One alternative surgical option is debridement, in which the surgeon removes debris such as bone spurs or loose pieces of cartilage on and around the joint. A patient might need a more aggressive procedure called synovectomy, in which the surgeon removes inflamed synovial tissue, or joint lining, around the elbow.

What Surgery Entails

Although newer medications used to treat rheumatoid arthritis are reducing the need for these surgeries, some patients reach the point where the deterioration in their elbow as well as the corresponding pain warrant joint-replacement surgery.

Although the elbow is much smaller than the hip and knee, elbow arthroplasty is still an invasive procedureó"about as invasive as knee or hip joint-replacement surgery," Dr. Lawton says.

Two types of replacement options are available. One is a semi-constrained, or linked, prosthesis in which the artificial joint has two components (ulnar and humeral) with a modified hinge between them. The second is a non-constrained replacement, which is similar to a knee replacement and requires the support of the bones surrounding the elbow, Dr. Lawson explains.

Most replacement surgeries use the linked prosthesis, but for patients who have less extensive bone and joint damage, non-constrained replacement allows them to carry more weight while requiring less post-op physical therapy.

Patients can expect the surgery itself to last two to three hours, and they should plan to stay one to two nights in the hospital. Patients can also expect to start using their new joints shortly after surgery. But while doctors encourage their patients to start moving their new joints soon after the procedure, the patientsí elbows are usually splinted to allow the soft tissues around the joint to begin healing.

Benefits of Surgery

Dr. Lawton says he often sees patients who have unrealistic expectations about replacement surgery. Patients frequently think theyíll regain much of their original strength and mobility, and thatís just not possible. In fact, itís recommended that patients lift no more than five pounds after they have undergone elbow-replacement surgery.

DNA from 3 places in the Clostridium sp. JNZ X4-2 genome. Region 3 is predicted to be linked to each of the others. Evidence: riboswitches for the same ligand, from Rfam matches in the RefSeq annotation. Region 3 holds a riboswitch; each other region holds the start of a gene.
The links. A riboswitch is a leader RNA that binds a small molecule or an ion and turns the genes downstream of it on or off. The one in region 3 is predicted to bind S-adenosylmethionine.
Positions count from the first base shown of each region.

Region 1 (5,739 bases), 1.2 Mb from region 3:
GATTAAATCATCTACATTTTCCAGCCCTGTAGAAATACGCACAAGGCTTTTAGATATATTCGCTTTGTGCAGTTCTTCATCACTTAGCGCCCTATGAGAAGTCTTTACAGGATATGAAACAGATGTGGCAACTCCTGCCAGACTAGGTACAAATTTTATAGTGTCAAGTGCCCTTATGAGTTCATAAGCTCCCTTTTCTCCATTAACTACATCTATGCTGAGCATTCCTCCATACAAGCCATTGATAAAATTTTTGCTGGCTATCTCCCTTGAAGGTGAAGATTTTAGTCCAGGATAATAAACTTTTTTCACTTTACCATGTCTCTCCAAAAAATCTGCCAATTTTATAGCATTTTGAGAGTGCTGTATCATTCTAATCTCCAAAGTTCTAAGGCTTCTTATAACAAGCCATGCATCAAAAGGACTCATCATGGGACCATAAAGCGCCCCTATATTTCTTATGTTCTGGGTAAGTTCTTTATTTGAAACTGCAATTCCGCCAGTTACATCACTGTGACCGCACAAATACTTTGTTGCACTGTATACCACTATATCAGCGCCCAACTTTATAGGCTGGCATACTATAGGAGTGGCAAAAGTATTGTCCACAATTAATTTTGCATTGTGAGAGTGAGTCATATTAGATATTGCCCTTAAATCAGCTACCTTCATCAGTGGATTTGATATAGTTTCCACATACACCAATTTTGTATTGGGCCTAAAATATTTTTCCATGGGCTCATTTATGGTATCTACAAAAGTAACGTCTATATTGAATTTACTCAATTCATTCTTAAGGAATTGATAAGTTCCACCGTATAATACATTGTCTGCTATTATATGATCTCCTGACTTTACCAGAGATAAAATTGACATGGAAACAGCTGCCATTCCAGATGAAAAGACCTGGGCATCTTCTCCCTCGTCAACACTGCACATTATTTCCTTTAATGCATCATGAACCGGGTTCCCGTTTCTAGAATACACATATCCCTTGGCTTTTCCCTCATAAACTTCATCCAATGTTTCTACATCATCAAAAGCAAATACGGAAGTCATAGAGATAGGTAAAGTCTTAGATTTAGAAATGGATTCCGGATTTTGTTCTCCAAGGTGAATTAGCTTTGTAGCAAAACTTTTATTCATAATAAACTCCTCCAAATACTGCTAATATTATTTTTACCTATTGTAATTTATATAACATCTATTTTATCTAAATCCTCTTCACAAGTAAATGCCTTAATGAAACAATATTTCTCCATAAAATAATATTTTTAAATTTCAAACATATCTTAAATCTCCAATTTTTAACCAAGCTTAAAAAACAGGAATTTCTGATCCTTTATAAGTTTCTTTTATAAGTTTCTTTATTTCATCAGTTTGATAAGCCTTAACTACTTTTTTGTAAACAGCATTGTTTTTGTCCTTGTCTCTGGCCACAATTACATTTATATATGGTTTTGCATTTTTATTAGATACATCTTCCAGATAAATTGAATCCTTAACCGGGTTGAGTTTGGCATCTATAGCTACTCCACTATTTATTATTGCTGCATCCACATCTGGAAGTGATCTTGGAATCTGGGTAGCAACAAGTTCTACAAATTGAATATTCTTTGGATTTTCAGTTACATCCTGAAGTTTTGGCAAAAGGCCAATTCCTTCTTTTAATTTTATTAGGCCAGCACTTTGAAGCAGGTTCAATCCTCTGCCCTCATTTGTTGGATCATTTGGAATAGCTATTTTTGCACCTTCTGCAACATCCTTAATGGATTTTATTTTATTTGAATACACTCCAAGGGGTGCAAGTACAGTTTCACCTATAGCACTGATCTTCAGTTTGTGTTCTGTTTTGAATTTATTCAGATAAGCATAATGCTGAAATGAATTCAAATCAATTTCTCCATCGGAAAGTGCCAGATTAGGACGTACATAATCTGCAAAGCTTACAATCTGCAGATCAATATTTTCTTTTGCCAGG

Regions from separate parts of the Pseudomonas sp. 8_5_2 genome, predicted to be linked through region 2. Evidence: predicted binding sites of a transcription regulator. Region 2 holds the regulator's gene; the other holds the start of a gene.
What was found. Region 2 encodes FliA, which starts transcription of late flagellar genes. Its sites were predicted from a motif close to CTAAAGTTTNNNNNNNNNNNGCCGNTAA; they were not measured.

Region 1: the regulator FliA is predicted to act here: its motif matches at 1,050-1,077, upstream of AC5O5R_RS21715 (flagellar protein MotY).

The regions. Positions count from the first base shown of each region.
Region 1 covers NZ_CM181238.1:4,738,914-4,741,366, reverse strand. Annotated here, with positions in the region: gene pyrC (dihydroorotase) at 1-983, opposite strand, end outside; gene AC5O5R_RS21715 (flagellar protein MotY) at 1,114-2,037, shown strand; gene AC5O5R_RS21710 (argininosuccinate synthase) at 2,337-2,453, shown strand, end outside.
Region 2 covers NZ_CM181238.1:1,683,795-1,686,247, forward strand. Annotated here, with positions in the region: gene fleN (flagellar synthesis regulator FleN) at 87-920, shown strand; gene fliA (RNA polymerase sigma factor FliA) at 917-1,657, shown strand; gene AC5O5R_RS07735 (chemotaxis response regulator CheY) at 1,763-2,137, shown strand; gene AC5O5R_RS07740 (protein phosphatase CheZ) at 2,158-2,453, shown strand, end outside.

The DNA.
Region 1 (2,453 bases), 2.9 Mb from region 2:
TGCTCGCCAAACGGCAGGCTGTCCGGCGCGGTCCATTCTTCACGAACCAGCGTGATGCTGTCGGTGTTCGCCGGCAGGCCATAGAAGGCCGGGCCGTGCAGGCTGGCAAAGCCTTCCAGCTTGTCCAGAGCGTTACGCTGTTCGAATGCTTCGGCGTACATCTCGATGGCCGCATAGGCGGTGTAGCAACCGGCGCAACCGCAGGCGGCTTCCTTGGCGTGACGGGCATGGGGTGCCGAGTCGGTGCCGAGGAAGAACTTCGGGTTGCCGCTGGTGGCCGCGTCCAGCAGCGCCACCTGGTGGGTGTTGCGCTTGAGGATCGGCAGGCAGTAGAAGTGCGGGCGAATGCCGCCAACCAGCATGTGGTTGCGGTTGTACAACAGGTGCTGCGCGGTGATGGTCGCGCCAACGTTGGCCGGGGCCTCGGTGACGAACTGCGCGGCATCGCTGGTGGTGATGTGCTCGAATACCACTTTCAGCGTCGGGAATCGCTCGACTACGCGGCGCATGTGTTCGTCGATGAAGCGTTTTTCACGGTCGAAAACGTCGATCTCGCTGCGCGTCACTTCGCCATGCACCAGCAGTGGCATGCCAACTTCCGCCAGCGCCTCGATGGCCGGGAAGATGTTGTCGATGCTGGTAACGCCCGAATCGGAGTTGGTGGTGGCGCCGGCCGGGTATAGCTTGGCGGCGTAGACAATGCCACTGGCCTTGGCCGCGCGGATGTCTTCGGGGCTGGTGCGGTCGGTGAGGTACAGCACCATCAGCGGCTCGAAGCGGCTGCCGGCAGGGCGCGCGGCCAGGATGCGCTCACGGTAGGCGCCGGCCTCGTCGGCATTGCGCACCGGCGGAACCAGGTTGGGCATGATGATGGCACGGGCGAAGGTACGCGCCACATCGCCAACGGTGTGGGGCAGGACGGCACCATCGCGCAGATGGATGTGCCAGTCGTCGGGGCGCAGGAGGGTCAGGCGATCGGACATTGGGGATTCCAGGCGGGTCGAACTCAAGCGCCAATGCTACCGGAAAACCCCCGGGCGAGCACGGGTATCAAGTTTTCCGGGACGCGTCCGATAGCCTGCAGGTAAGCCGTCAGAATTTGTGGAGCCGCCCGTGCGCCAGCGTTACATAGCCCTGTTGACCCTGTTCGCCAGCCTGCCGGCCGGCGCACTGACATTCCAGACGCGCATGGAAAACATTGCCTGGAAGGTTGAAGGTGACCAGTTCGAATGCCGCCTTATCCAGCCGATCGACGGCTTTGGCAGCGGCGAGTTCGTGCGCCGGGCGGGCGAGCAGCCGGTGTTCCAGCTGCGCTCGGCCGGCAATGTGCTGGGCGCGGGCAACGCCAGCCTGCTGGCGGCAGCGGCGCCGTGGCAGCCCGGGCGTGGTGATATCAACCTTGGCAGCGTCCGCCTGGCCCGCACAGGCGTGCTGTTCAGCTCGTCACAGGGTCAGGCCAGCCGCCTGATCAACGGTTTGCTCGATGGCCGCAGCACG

"The two greatest benefits of elbow replacement are increased range of motion and decreased pain," he says. "These are not arms you can use to do push-ups, but if you have a very stiff, very painful elbow, replacement is an appropriate procedure."

Thatís why patient selection is important, Dr. Lawton says.

He recalls one patient who had injured her elbow at the age of 19 and then later developed rheumatoid arthritis. As a result of the two events, she couldnít move her elbow for 35 years. She then underwent replacement surgery and regained 90 percent range of motion in her damaged arm. "Her elbow isnít necessarily pain-free, but itís much more comfortable and gives her back the use of her arm," says Dr. Lawton.

But few people find themselves in such circumstances. In fact, Dr. Lawton advises eight out of every 10 patients not to have the procedure. The surgery, he notes, is not for people who find that a stiff elbow makes it impossible for them to play golf, or swing a hammer, or lift grocery bags.

"The key thing for people to know is that there are significant limitations with this surgery," he says. "Elbow replacement offers tremendous advantages for patients whose lifestyles fit within its limitationsóbut for the wrong patient, itís the wrong thing to do."